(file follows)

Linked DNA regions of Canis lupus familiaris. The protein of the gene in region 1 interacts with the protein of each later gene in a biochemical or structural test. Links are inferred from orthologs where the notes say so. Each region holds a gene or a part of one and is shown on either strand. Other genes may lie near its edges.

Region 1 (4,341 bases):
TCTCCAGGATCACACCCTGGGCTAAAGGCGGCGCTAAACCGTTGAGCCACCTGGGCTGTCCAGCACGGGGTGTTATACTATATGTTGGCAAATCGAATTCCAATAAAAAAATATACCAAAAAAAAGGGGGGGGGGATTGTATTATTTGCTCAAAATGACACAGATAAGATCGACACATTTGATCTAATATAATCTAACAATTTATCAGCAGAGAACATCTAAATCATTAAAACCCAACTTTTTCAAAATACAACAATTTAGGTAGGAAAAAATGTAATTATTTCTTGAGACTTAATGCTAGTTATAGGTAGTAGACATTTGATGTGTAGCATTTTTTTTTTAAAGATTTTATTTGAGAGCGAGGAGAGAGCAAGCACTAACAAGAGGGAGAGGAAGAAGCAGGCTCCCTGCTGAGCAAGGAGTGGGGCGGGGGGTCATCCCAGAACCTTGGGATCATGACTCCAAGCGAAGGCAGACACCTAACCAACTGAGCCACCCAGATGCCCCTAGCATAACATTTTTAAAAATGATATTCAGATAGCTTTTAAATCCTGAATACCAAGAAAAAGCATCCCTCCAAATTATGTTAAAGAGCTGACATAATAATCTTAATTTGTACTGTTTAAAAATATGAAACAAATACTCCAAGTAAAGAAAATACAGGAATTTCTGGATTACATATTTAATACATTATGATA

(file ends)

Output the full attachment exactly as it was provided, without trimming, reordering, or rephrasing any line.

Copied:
Linked DNA regions of Canis lupus familiaris. The protein of the gene in region 1 interacts with the protein of each later gene in a biochemical or structural test. Links are inferred from orthologs where the notes say so. Each region holds a gene or a part of one and is shown on either strand. Other genes may lie near its edges.

Region 1 (4,341 bases):
TCTCCAGGATCACACCCTGGGCTAAAGGCGGCGCTAAACCGTTGAGCCACCTGGGCTGTCCAGCACGGGGTGTTATACTATATGTTGGCAAATCGAATTCCAATAAAAAAATATACCAAAAAAAAGGGGGGGGGGATTGTATTATTTGCTCAAAATGACACAGATAAGATCGACACATTTGATCTAATATAATCTAACAATTTATCAGCAGAGAACATCTAAATCATTAAAACCCAACTTTTTCAAAATACAACAATTTAGGTAGGAAAAAATGTAATTATTTCTTGAGACTTAATGCTAGTTATAGGTAGTAGACATTTGATGTGTAGCATTTTTTTTTTAAAGATTTTATTTGAGAGCGAGGAGAGAGCAAGCACTAACAAGAGGGAGAGGAAGAAGCAGGCTCCCTGCTGAGCAAGGAGTGGGGCGGGGGGTCATCCCAGAACCTTGGGATCATGACTCCAAGCGAAGGCAGACACCTAACCAACTGAGCCACCCAGATGCCCCTAGCATAACATTTTTAAAAATGATATTCAGATAGCTTTTAAATCCTGAATACCAAGAAAAAGCATCCCTCCAAATTATGTTAAAGAGCTGACATAATAATCTTAATTTGTACTGTTTAAAAATATGAAACAAATACTCCAAGTAAAGAAAATACAGGAATTTCTGGATTACATATTTAATACATTATGATA